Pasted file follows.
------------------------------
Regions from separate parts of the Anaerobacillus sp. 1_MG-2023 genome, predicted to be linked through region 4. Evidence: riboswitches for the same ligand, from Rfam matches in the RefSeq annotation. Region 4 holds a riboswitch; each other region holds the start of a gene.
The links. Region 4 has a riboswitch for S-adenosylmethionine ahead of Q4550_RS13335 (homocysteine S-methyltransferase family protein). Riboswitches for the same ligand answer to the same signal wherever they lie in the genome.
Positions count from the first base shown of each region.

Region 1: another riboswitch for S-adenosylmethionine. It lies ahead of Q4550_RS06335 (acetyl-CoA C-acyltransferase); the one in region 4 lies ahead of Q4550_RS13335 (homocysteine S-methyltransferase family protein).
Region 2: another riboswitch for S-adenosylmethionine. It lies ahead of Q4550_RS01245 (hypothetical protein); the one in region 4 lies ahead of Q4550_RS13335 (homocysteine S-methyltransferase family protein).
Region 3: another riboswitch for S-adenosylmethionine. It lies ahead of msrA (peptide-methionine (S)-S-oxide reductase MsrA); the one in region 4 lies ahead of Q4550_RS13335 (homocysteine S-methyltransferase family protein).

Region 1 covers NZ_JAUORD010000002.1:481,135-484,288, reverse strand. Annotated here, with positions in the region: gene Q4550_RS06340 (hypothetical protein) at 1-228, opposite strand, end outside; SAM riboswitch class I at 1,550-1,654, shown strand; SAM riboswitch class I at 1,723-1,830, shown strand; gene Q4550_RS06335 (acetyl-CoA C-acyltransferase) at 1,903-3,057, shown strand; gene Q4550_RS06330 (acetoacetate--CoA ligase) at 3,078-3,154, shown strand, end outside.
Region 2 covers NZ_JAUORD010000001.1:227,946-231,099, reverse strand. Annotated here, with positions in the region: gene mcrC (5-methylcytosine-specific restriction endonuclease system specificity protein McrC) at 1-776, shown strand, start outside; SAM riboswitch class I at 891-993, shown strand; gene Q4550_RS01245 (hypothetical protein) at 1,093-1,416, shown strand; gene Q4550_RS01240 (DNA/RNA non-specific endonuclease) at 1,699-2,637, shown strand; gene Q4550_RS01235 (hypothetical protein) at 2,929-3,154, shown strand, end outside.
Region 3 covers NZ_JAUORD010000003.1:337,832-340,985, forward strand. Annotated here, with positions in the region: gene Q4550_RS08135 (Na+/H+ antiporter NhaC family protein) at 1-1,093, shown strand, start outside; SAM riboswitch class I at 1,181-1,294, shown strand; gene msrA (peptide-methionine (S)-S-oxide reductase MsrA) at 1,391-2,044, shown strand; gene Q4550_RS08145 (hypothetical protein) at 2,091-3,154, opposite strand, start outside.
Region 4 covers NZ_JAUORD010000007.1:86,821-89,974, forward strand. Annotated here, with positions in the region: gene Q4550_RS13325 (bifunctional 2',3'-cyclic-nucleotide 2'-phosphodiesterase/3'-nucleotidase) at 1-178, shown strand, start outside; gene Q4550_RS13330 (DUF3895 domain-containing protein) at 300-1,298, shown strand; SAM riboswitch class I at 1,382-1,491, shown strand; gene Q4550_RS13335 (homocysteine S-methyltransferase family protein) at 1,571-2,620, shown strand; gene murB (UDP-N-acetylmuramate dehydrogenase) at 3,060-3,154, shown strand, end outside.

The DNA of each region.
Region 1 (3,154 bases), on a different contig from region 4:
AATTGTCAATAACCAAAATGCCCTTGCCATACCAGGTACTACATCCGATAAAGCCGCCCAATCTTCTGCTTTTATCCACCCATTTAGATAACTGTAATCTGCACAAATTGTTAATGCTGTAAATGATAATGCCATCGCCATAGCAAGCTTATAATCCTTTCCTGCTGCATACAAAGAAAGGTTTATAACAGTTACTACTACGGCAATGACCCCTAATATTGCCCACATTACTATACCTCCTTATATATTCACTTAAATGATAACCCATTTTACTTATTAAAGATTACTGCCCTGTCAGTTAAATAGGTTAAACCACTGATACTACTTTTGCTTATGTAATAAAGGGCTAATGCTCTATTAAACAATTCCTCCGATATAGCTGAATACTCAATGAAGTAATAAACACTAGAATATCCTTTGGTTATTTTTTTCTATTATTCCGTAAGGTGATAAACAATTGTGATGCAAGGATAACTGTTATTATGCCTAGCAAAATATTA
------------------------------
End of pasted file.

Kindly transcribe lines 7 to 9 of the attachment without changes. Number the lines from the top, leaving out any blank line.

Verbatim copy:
Region 1 covers NZ_JAUORD010000002.1:481,135-484,288, reverse strand. Annotated here, with positions in the region: gene Q4550_RS06340 (hypothetical protein) at 1-228, opposite strand, end outside; SAM riboswitch class I at 1,550-1,654, shown strand; SAM riboswitch class I at 1,723-1,830, shown strand; gene Q4550_RS06335 (acetyl-CoA C-acyltransferase) at 1,903-3,057, shown strand; gene Q4550_RS06330 (acetoacetate--CoA ligase) at 3,078-3,154, shown strand, end outside.
Region 2 covers NZ_JAUORD010000001.1:227,946-231,099, reverse strand. Annotated here, with positions in the region: gene mcrC (5-methylcytosine-specific restriction endonuclease system specificity protein McrC) at 1-776, shown strand, start outside; SAM riboswitch class I at 891-993, shown strand; gene Q4550_RS01245 (hypothetical protein) at 1,093-1,416, shown strand; gene Q4550_RS01240 (DNA/RNA non-specific endonuclease) at 1,699-2,637, shown strand; gene Q4550_RS01235 (hypothetical protein) at 2,929-3,154, shown strand, end outside.
Region 3 covers NZ_JAUORD010000003.1:337,832-340,985, forward strand. Annotated here, with positions in the region: gene Q4550_RS08135 (Na+/H+ antiporter NhaC family protein) at 1-1,093, shown strand, start outside; SAM riboswitch class I at 1,181-1,294, shown strand; gene msrA (peptide-methionine (S)-S-oxide reductase MsrA) at 1,391-2,044, shown strand; gene Q4550_RS08145 (hypothetical protein) at 2,091-3,154, opposite strand, start outside.